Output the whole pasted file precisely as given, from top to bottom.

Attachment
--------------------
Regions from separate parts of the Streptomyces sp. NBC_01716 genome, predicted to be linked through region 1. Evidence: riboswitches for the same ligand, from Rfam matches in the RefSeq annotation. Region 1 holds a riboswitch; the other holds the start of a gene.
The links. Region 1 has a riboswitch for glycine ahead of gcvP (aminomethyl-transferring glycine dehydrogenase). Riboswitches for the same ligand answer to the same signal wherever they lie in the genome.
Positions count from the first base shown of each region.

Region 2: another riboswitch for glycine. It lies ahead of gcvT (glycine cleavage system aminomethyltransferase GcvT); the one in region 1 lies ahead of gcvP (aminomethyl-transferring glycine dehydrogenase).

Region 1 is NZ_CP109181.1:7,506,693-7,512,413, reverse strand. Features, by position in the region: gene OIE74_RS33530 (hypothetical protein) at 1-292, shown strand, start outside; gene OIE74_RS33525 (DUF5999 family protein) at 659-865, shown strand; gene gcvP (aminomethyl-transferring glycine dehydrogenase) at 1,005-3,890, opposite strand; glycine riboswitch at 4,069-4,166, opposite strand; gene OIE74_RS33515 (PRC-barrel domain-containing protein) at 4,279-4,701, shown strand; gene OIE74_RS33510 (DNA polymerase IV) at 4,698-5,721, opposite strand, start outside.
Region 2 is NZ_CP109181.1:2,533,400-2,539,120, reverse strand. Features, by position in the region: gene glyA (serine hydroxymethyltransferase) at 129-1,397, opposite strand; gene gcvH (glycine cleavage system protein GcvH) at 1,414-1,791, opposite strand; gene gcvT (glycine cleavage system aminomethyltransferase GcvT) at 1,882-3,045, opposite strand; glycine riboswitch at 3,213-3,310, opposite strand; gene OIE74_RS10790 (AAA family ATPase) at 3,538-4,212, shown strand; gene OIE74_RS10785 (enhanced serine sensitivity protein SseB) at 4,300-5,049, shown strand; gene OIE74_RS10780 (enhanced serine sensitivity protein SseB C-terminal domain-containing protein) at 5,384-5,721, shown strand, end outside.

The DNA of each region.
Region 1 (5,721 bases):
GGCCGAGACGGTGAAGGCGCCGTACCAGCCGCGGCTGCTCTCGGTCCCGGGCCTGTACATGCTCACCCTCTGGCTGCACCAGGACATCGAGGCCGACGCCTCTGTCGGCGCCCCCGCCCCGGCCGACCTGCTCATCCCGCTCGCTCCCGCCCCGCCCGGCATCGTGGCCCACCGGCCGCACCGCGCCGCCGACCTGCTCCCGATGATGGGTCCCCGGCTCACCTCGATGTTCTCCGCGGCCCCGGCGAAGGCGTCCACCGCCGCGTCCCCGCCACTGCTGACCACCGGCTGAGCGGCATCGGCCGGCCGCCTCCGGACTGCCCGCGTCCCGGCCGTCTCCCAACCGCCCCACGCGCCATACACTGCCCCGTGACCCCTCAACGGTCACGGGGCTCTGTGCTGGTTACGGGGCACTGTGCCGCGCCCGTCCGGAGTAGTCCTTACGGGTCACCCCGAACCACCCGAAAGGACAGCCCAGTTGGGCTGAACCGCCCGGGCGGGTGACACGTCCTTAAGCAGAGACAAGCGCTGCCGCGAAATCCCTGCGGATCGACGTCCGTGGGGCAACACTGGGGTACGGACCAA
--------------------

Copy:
Regions from separate parts of the Streptomyces sp. NBC_01716 genome, predicted to be linked through region 1. Evidence: riboswitches for the same ligand, from Rfam matches in the RefSeq annotation. Region 1 holds a riboswitch; the other holds the start of a gene.
The links. Region 1 has a riboswitch for glycine ahead of gcvP (aminomethyl-transferring glycine dehydrogenase). Riboswitches for the same ligand answer to the same signal wherever they lie in the genome.
Positions count from the first base shown of each region.

Region 2: another riboswitch for glycine. It lies ahead of gcvT (glycine cleavage system aminomethyltransferase GcvT); the one in region 1 lies ahead of gcvP (aminomethyl-transferring glycine dehydrogenase).

Region 1 is NZ_CP109181.1:7,506,693-7,512,413, reverse strand. Features, by position in the region: gene OIE74_RS33530 (hypothetical protein) at 1-292, shown strand, start outside; gene OIE74_RS33525 (DUF5999 family protein) at 659-865, shown strand; gene gcvP (aminomethyl-transferring glycine dehydrogenase) at 1,005-3,890, opposite strand; glycine riboswitch at 4,069-4,166, opposite strand; gene OIE74_RS33515 (PRC-barrel domain-containing protein) at 4,279-4,701, shown strand; gene OIE74_RS33510 (DNA polymerase IV) at 4,698-5,721, opposite strand, start outside.
Region 2 is NZ_CP109181.1:2,533,400-2,539,120, reverse strand. Features, by position in the region: gene glyA (serine hydroxymethyltransferase) at 129-1,397, opposite strand; gene gcvH (glycine cleavage system protein GcvH) at 1,414-1,791, opposite strand; gene gcvT (glycine cleavage system aminomethyltransferase GcvT) at 1,882-3,045, opposite strand; glycine riboswitch at 3,213-3,310, opposite strand; gene OIE74_RS10790 (AAA family ATPase) at 3,538-4,212, shown strand; gene OIE74_RS10785 (enhanced serine sensitivity protein SseB) at 4,300-5,049, shown strand; gene OIE74_RS10780 (enhanced serine sensitivity protein SseB C-terminal domain-containing protein) at 5,384-5,721, shown strand, end outside.

The DNA of each region.
Region 1 (5,721 bases):
GGCCGAGACGGTGAAGGCGCCGTACCAGCCGCGGCTGCTCTCGGTCCCGGGCCTGTACATGCTCACCCTCTGGCTGCACCAGGACATCGAGGCCGACGCCTCTGTCGGCGCCCCCGCCCCGGCCGACCTGCTCATCCCGCTCGCTCCCGCCCCGCCCGGCATCGTGGCCCACCGGCCGCACCGCGCCGCCGACCTGCTCCCGATGATGGGTCCCCGGCTCACCTCGATGTTCTCCGCGGCCCCGGCGAAGGCGTCCACCGCCGCGTCCCCGCCACTGCTGACCACCGGCTGAGCGGCATCGGCCGGCCGCCTCCGGACTGCCCGCGTCCCGGCCGTCTCCCAACCGCCCCACGCGCCATACACTGCCCCGTGACCCCTCAACGGTCACGGGGCTCTGTGCTGGTTACGGGGCACTGTGCCGCGCCCGTCCGGAGTAGTCCTTACGGGTCACCCCGAACCACCCGAAAGGACAGCCCAGTTGGGCTGAACCGCCCGGGCGGGTGACACGTCCTTAAGCAGAGACAAGCGCTGCCGCGAAATCCCTGCGGATCGACGTCCGTGGGGCAACACTGGGGTACGGACCAA